Archive for the 'Homebrew' Category

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Freaky Fermentation Friday

October’s Fermentation Friday is hosted by Pfiff. The topic is:

It’s time for y’all to whip out your best homebrewing horror stories. Extra points for tales of woe told in true campfire fashion, and head straight to the front of the class for a bonus handful of candy corn if there’s a deliciously ironic twist in the end.

Well, gather ’round because I have one of the most frightening, lurid tales. Deep in the dark basement is where I store my homebrewing equipment, right next to the crawl space. In fact, there are some small holes in the partition between the safe part of the basement, and the dark, dusty, and recently-radon infested crawl space. One night recently, I wandered down in the dark to check on the laundry when I noticed a dulled sheen on my brew kettle nestled beneath the open stairs. Normally it sparkles in its stainless glory. Something was wrong.

I stepped closer, straddling the pile of towels and linens waiting to wash, and was mortified to discover the cause. A layer of dust and dog hair had settled on top of my equipment, all of it. The equipment hadn’t been used for so long that had not only it developed a cake of dust, but it had started growing hair.

Oh torment! Have I been such a neglectful homebrewer that my equipment is evolving in a Lamarkian rate to find a meaningfun existance? I leaned in close to the kettle, whispered in it’s ball-valve “I’ll brew again! Just don’t leave! I’ll stop buying all the Full Sail Doppelbocks at New Seasons!”

Then, I traced a finger over the lid, hoping to soothe it, and was relieved to find that the dust and hair came up on the tip of my finger. This wasn’t permanent at all, just a dusting of neglect, a sin I could redeem myself of.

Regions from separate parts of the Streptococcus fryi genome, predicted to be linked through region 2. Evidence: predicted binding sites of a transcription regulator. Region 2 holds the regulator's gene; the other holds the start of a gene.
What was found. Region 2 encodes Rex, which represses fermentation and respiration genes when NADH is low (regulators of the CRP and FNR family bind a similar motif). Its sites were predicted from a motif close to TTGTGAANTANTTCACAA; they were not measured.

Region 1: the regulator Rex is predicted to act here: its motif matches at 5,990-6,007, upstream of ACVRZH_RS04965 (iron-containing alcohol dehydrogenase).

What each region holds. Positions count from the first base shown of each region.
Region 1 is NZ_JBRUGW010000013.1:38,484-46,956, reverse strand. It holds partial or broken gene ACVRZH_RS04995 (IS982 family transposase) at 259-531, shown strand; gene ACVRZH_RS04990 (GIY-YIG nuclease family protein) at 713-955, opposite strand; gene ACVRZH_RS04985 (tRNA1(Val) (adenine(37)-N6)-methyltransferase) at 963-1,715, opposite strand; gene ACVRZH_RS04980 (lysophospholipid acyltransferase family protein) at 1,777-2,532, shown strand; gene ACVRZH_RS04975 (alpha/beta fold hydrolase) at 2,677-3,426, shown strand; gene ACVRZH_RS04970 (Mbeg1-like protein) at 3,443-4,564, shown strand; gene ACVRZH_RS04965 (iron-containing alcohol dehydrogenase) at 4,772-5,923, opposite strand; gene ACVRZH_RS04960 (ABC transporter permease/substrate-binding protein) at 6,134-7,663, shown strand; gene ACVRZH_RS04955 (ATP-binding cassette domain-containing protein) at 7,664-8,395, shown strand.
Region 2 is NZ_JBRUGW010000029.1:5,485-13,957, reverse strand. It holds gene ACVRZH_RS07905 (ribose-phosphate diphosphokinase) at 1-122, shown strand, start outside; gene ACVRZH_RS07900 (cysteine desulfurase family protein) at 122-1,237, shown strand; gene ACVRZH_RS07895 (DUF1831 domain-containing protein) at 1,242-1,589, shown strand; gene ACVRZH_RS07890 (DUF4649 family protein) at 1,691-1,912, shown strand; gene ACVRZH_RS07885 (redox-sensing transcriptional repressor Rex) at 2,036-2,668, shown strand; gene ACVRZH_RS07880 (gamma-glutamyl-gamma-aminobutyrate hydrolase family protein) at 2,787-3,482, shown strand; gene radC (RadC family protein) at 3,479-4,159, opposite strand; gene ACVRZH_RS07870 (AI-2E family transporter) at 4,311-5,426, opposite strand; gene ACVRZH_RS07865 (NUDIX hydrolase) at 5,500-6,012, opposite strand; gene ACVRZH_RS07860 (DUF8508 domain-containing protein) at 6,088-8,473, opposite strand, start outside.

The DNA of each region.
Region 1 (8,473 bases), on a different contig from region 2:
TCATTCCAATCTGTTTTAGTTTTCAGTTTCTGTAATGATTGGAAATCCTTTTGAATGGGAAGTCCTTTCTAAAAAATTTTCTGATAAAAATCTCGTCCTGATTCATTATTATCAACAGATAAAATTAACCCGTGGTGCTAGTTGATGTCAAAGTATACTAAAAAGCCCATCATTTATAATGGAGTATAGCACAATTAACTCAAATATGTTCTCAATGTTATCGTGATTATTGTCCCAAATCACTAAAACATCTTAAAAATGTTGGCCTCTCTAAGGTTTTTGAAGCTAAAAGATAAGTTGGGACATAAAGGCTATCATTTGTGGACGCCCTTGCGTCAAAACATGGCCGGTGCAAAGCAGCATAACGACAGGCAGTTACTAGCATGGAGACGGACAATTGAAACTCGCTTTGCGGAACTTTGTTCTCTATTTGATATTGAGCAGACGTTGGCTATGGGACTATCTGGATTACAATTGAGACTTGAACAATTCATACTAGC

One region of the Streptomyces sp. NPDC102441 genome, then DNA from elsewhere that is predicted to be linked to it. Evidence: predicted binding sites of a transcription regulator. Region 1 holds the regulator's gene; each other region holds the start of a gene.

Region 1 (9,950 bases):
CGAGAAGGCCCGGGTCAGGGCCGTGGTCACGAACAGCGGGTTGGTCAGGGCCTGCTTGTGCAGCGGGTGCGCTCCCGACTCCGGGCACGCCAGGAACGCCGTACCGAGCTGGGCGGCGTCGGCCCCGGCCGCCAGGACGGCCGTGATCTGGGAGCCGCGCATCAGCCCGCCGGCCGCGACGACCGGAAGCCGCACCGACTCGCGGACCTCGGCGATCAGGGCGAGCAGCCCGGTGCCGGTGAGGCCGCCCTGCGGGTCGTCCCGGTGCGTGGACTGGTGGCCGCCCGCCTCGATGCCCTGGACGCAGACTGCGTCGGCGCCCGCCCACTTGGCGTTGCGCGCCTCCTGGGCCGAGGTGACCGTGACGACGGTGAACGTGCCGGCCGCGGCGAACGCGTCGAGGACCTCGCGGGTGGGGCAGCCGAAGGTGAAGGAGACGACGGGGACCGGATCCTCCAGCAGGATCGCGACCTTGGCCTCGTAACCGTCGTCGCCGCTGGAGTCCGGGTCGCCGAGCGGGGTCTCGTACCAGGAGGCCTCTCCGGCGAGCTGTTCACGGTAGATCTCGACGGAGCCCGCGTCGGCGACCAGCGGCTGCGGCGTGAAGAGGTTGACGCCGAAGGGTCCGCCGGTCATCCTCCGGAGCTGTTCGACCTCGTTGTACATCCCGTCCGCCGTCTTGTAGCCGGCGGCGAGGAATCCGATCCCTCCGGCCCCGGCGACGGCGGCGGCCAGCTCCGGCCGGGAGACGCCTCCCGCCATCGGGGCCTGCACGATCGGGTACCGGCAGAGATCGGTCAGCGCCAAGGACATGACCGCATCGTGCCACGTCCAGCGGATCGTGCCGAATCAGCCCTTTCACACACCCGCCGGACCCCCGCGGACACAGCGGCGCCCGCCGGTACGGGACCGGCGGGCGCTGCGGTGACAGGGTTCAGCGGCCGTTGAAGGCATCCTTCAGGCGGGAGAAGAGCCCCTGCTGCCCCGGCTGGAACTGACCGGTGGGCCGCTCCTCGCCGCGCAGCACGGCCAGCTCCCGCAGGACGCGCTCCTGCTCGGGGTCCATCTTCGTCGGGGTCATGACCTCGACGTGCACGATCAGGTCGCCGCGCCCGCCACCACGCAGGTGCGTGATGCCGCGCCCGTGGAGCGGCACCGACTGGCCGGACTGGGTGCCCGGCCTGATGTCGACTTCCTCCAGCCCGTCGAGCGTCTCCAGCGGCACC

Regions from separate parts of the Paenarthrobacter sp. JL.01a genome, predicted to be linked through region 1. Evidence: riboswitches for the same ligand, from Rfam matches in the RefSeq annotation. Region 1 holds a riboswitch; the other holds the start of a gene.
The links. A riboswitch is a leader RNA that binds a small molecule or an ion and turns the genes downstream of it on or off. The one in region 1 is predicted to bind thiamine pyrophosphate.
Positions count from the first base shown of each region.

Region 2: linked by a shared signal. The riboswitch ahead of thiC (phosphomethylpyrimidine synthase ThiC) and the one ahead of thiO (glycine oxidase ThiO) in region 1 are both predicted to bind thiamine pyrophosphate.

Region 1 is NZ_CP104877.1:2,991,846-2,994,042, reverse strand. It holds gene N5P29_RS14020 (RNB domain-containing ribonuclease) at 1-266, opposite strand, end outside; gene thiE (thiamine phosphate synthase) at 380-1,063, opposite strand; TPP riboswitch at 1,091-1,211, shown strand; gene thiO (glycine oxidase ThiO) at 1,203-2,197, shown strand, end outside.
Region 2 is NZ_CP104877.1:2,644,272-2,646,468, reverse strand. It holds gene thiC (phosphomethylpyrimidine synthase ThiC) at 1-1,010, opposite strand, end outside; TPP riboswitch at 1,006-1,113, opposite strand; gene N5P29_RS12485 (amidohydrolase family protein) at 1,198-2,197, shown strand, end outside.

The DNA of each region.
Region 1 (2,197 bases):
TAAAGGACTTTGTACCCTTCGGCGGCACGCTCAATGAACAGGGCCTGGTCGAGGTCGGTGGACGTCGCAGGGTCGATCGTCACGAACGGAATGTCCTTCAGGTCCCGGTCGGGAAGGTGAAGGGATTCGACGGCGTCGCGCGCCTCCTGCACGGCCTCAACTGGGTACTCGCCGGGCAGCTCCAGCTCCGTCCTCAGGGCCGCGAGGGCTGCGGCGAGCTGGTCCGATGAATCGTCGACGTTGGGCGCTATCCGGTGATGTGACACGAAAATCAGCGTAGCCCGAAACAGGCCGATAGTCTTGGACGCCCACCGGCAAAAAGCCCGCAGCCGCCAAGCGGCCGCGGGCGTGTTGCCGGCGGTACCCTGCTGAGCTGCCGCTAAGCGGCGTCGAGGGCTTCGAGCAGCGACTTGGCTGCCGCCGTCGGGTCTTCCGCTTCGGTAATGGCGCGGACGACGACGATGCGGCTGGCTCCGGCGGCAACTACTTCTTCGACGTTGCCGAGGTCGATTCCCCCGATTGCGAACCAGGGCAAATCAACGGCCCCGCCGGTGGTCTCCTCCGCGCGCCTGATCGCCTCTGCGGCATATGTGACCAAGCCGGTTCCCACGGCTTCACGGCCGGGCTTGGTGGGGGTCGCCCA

Tasting others' homebrew

I’m a tad nervous anytime someone gives me a homebrew to try, especially if i have to drink it there in person. You never know what you’ll get, and sometimes you get stuff that’s absolutely ghastly. Then again, sometimes you get something that’s really good.

Last night I cracked open a bottle of the beer that Alan brewed back in August. I poured a glass, looked at it, sniffed it, then took a sip. It was quite good! I realize this sounds like vote of no-confidence for Alan, but it isn’t. He was tentative about the batch, and I think I picked up on his nervousness about some of the steps, but he needn’t have worried.

It was good, the color was on, it was a little malty for a true Inversion clone, though that’s normal for extract brewing. The hoppiness was nice, but not as big and fresh as inversion. Next time I’ll suggest dry-hopping for that last citrus bit that Inversion has. Otherwise, great job!

Fermentation Friday: August

This month’s Fermentation Friday is hosted by Panhandle beer snob and redneck brewery. The topic?

“What, in the opinion of others, is the best beer you have ever made and why?”

I posed this question on my blog and had one response. I was fairly certain the answer was going to be the Alberta Arts Pale Ale; a fairly simple pale with Simcoe hops that I brewed as a combination motivation and thank you for friends and family who helped us move on what turned out to be the hottest day of the year (in May!). It had popular acclaim among family members, who typically don’t go for the hoppy beers, but it had enough crispness, and enough being a cool liquid going for it that it won me the most compliments from imbibers.